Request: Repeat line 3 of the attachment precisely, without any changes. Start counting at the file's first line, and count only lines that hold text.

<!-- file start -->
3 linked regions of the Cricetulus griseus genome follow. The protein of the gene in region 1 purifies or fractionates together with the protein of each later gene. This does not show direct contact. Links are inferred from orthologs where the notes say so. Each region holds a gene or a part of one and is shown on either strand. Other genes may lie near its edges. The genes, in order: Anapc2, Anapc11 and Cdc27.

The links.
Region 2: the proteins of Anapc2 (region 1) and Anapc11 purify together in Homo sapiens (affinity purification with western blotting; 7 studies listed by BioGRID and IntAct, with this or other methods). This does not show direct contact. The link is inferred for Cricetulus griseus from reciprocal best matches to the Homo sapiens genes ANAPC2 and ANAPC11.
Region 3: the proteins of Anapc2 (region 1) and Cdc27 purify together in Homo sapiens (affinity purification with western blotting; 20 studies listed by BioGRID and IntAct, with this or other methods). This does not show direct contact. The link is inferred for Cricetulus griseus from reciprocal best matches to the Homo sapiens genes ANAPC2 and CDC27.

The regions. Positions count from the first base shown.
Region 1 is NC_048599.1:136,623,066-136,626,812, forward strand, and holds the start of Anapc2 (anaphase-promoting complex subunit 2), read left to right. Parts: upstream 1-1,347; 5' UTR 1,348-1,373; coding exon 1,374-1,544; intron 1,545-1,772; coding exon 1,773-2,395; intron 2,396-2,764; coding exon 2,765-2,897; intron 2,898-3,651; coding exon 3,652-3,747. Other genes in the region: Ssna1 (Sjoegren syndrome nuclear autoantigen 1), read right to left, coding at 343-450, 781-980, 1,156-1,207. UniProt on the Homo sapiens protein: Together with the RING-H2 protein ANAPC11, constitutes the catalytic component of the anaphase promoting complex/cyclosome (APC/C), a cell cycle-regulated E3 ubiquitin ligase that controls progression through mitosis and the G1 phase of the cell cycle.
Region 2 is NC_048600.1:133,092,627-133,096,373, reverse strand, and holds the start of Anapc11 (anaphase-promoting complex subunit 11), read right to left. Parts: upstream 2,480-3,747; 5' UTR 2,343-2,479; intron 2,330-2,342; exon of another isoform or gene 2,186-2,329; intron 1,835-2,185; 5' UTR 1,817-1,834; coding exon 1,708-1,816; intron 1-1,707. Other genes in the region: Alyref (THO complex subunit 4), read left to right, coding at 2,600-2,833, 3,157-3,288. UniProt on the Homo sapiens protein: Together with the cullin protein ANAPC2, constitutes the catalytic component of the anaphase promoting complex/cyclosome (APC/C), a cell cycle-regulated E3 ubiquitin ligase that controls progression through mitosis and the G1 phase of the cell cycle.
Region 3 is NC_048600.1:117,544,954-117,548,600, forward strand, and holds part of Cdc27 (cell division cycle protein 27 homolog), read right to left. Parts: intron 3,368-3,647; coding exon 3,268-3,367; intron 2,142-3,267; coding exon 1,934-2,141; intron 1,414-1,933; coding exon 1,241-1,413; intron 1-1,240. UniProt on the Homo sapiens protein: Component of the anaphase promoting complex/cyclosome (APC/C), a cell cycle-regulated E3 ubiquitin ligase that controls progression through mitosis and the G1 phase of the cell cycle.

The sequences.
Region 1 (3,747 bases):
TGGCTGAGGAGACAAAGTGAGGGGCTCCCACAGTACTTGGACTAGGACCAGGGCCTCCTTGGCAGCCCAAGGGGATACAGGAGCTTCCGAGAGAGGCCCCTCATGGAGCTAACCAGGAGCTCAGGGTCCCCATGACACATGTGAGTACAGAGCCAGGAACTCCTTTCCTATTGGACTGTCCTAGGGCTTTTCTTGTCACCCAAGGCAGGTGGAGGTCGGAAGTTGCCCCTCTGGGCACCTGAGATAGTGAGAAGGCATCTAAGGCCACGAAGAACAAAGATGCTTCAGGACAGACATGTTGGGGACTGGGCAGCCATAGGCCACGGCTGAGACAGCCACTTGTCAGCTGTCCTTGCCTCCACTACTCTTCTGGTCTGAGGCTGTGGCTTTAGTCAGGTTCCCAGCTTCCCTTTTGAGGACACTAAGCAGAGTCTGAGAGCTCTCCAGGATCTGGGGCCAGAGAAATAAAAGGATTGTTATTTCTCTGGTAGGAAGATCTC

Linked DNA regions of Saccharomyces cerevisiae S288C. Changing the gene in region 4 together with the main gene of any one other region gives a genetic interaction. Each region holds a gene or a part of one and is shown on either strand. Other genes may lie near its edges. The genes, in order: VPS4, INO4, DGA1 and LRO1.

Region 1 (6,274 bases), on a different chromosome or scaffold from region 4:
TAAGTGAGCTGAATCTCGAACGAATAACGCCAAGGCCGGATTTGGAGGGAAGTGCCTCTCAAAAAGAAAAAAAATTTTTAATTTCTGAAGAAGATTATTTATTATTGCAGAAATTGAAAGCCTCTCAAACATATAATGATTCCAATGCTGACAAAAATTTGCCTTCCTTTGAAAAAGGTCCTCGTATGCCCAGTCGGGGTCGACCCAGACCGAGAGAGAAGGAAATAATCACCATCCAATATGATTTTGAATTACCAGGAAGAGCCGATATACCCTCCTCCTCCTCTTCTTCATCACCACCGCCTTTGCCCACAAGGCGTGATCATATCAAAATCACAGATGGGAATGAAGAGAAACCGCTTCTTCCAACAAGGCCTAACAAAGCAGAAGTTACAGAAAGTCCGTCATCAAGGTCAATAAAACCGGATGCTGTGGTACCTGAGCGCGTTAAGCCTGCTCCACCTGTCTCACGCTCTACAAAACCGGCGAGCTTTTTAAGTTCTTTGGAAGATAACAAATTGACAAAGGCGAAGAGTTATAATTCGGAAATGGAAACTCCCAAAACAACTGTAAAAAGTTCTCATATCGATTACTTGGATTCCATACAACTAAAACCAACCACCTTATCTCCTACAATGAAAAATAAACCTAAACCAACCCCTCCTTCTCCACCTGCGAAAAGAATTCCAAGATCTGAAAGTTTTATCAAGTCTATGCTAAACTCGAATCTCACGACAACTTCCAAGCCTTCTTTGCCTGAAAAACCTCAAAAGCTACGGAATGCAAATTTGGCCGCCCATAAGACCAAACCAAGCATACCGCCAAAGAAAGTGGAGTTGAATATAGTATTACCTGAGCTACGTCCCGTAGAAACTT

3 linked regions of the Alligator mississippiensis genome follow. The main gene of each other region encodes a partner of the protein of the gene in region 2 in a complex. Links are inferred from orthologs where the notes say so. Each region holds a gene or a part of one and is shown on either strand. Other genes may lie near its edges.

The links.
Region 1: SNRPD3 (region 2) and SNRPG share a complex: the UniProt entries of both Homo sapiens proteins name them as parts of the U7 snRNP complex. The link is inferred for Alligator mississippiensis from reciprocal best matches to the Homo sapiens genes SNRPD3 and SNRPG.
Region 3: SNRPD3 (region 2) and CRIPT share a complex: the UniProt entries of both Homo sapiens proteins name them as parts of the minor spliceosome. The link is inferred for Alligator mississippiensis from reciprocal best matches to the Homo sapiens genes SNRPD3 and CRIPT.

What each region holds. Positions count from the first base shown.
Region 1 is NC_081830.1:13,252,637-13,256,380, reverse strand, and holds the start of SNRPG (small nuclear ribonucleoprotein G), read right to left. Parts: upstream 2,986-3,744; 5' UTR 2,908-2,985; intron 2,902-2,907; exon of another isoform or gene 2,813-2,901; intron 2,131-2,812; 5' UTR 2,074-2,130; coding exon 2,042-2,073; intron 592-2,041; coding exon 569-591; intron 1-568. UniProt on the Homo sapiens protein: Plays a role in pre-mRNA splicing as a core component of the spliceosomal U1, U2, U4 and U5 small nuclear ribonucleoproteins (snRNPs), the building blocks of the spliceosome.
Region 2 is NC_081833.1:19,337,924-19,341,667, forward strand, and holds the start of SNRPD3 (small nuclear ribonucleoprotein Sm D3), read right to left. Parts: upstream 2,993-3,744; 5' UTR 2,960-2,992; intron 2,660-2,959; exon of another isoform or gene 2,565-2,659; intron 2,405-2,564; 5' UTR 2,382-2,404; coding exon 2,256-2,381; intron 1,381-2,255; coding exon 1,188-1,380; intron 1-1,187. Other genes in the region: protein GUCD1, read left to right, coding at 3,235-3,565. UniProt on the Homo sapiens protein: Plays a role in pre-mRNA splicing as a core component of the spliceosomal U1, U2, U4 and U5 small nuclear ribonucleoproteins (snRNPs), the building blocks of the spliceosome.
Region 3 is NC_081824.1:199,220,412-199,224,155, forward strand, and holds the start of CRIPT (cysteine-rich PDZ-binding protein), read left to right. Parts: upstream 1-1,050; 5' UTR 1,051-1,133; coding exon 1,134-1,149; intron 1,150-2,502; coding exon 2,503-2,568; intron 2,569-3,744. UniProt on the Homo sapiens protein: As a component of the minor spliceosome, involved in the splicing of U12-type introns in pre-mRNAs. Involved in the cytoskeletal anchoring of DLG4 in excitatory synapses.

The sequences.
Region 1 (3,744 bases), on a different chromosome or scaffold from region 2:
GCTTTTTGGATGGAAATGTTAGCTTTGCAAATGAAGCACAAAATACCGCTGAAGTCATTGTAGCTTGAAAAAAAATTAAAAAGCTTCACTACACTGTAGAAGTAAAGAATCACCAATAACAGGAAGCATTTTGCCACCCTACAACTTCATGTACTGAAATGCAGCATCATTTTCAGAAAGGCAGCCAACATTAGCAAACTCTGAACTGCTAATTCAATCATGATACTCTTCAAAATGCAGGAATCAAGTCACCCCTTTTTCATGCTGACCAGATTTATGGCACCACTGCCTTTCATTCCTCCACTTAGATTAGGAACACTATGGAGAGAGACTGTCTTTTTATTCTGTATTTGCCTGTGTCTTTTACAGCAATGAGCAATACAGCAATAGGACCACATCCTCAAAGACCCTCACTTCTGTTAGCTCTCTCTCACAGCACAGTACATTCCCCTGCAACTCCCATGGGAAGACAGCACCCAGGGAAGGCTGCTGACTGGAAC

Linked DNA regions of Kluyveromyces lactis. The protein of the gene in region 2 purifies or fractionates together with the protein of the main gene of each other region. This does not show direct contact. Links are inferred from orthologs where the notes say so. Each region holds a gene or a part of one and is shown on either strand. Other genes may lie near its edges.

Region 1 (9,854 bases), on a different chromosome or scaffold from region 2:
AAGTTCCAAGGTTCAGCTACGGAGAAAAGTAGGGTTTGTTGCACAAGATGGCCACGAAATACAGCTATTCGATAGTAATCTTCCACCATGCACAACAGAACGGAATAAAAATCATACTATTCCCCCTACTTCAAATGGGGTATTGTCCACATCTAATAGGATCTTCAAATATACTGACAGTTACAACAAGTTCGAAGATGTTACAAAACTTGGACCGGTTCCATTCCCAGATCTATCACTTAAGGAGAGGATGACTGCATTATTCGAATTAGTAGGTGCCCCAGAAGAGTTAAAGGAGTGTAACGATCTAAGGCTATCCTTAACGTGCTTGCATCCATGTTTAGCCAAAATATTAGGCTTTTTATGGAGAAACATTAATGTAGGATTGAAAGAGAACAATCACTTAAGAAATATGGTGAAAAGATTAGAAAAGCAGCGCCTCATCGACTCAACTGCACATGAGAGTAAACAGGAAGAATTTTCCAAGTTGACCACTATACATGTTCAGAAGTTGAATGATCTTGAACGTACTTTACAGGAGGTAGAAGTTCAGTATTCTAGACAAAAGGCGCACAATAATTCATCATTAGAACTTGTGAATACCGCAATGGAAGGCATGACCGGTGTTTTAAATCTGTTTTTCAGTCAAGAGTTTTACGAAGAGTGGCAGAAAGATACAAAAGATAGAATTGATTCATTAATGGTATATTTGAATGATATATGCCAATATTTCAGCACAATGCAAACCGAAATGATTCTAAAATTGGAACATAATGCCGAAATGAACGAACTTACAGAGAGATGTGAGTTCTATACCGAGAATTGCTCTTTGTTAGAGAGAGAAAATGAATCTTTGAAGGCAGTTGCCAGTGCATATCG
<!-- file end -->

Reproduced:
Region 2: the proteins of Anapc2 (region 1) and Anapc11 purify together in Homo sapiens (affinity purification with western blotting; 7 studies listed by BioGRID and IntAct, with this or other methods). This does not show direct contact. The link is inferred for Cricetulus griseus from reciprocal best matches to the Homo sapiens genes ANAPC2 and ANAPC11.